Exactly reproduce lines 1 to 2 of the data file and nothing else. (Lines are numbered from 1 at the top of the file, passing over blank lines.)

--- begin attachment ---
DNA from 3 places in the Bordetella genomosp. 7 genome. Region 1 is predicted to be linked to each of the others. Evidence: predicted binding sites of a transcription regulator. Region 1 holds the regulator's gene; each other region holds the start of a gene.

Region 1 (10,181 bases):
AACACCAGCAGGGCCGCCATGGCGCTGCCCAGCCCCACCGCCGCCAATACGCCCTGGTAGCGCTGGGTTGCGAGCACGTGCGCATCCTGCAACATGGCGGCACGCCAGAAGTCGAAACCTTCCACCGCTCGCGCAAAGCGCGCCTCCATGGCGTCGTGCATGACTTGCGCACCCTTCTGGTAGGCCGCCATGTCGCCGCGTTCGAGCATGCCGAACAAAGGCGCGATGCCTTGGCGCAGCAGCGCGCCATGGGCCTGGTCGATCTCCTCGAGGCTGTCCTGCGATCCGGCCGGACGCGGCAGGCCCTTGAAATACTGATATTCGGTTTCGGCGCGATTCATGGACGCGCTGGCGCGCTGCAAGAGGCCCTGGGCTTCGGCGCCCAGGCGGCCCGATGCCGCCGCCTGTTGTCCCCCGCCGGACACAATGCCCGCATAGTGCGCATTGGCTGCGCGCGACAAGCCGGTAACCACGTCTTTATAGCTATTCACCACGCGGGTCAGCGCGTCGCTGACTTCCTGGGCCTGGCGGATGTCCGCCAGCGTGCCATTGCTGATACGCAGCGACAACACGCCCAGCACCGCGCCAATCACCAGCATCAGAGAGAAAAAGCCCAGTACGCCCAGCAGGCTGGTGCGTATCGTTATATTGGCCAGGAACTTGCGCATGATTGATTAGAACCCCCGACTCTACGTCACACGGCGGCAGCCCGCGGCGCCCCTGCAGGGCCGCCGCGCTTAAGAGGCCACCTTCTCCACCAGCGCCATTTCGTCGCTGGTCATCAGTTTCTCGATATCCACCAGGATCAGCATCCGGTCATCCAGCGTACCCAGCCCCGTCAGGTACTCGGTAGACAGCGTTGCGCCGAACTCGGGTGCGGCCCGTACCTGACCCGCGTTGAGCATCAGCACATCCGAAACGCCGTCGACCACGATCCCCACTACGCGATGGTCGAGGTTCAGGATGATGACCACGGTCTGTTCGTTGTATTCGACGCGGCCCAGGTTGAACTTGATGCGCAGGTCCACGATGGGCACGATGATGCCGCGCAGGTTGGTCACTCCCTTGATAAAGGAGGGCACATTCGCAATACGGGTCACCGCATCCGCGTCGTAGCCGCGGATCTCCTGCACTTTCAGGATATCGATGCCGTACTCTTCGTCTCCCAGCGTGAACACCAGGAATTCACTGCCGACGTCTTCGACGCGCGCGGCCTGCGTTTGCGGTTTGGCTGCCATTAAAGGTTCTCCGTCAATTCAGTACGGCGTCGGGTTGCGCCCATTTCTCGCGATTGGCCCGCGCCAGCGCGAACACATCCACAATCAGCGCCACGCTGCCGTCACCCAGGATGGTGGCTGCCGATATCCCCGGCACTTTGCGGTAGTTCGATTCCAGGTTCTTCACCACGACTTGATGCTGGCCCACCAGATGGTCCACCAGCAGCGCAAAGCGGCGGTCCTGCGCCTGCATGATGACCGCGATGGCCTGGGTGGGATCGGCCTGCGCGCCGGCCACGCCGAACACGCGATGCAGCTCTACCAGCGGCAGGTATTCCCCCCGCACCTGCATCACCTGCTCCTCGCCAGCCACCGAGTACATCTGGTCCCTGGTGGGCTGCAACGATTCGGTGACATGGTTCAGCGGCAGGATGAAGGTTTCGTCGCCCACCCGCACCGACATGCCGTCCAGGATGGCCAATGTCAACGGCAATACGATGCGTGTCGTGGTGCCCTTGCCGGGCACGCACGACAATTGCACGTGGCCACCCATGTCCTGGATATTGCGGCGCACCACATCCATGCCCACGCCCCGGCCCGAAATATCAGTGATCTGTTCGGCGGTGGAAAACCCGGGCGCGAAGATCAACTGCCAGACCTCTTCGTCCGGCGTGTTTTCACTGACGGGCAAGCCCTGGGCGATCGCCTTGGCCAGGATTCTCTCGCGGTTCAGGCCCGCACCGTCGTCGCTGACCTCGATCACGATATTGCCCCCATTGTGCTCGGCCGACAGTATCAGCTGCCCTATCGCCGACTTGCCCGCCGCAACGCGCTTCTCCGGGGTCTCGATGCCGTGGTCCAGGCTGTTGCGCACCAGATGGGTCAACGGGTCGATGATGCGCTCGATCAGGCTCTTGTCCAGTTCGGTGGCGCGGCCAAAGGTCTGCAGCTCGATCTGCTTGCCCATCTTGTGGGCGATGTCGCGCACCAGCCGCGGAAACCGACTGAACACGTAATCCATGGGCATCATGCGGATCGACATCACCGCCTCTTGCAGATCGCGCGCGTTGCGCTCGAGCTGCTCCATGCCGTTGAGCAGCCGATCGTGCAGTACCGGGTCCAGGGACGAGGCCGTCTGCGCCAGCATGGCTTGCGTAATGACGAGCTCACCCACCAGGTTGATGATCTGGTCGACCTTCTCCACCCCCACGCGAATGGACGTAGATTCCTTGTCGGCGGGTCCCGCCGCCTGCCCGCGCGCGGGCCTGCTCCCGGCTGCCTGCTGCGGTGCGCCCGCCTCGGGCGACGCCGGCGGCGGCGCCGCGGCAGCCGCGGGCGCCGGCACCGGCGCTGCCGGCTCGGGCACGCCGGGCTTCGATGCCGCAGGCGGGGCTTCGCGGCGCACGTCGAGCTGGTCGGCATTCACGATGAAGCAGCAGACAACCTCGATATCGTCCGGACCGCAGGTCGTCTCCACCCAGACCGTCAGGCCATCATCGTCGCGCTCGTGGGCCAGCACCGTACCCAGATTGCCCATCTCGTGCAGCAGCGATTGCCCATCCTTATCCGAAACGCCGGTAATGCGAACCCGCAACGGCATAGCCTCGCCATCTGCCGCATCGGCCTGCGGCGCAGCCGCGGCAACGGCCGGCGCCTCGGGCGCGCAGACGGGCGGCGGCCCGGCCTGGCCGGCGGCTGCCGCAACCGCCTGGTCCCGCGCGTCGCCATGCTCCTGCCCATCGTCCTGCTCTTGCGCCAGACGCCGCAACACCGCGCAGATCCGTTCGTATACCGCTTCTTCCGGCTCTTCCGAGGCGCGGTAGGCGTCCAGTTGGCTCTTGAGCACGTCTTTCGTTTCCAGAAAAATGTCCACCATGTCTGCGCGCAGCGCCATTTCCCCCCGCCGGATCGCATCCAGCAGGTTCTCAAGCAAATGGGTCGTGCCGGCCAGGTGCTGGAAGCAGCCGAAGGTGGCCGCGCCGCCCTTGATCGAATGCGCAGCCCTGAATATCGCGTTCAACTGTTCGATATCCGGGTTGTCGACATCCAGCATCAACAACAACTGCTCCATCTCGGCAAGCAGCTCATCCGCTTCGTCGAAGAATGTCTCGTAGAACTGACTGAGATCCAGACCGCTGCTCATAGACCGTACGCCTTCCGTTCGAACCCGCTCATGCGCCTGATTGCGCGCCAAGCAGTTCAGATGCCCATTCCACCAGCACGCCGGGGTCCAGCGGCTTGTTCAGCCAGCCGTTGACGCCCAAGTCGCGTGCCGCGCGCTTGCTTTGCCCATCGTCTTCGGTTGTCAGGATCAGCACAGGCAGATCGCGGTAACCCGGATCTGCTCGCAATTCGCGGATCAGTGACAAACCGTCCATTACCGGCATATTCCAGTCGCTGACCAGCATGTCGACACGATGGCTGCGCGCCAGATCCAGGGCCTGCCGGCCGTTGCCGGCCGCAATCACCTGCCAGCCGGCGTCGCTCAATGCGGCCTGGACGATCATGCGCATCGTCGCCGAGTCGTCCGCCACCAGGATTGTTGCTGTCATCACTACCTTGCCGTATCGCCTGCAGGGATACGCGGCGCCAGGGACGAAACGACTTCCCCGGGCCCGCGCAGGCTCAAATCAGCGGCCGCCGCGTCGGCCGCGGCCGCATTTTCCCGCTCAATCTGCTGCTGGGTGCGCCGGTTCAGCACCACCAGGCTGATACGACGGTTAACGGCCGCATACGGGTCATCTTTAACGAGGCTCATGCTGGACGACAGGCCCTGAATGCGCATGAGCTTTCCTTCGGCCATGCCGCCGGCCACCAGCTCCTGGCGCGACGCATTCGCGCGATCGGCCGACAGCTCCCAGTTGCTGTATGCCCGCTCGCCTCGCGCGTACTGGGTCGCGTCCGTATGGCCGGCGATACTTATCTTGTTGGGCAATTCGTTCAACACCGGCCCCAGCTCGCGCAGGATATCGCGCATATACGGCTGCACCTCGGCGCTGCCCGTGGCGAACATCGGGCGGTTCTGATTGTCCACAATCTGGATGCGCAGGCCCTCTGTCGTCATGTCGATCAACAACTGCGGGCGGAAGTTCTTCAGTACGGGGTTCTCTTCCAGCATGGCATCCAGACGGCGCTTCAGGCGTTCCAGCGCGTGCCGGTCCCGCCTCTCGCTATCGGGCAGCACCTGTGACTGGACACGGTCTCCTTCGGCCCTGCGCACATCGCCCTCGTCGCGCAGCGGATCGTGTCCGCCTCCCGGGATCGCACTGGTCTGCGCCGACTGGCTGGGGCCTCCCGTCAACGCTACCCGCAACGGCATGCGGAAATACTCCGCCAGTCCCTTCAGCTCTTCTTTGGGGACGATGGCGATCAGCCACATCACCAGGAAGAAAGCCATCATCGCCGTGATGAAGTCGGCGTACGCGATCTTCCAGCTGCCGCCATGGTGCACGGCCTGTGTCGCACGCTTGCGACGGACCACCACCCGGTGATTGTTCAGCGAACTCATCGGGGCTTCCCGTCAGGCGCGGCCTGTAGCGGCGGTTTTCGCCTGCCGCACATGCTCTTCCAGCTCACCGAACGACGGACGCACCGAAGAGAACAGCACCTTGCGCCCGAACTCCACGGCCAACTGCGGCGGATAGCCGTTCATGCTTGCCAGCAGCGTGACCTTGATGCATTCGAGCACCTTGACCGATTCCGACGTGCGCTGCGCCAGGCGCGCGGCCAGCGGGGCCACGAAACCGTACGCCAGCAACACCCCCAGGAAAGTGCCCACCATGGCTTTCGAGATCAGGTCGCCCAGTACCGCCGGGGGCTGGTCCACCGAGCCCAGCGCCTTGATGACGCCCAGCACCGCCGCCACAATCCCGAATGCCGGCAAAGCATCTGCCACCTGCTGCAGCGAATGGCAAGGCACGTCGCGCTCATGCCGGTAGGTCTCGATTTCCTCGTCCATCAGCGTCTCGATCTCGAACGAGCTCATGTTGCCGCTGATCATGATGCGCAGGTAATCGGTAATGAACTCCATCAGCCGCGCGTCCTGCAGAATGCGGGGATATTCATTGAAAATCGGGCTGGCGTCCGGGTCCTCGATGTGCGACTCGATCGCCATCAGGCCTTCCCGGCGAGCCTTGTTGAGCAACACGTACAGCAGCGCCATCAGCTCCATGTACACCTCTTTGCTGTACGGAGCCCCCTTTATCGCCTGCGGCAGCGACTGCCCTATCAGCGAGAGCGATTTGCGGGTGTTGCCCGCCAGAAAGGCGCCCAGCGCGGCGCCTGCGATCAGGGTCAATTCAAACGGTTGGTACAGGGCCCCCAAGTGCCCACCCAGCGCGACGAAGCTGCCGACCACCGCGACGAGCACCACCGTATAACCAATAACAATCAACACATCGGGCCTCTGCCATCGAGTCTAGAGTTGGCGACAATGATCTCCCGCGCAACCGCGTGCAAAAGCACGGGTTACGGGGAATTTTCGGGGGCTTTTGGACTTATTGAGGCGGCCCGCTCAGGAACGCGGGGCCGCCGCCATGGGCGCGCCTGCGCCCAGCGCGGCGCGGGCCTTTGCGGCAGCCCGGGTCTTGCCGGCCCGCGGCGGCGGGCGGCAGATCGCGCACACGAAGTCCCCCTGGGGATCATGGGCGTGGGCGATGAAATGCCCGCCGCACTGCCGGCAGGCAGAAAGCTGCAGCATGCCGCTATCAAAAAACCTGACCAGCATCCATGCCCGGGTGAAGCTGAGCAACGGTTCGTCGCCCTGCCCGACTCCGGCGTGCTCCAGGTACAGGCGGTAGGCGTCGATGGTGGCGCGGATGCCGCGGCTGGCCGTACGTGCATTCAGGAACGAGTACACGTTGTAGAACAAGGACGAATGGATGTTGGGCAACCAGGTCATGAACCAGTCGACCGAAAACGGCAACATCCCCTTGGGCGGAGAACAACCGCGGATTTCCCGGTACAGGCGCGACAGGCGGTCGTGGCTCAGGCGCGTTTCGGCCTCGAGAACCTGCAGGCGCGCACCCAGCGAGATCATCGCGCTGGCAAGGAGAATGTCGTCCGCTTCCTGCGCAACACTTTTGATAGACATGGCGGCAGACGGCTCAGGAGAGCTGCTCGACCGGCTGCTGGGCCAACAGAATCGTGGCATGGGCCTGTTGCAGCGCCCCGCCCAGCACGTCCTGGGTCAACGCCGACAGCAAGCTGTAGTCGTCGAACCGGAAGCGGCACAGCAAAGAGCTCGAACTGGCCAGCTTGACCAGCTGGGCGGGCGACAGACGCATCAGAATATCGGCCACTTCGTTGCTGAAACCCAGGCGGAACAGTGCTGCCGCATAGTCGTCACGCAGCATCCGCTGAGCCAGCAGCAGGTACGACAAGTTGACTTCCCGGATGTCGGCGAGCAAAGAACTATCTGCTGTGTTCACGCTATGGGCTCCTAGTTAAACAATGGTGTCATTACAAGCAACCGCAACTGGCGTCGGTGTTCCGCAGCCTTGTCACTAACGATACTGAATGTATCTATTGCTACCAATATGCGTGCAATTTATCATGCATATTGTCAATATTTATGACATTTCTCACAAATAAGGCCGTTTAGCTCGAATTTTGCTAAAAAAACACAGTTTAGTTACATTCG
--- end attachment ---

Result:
DNA from 3 places in the Bordetella genomosp. 7 genome. Region 1 is predicted to be linked to each of the others. Evidence: predicted binding sites of a transcription regulator. Region 1 holds the regulator's gene; each other region holds the start of a gene.

Region 1 (10,181 bases):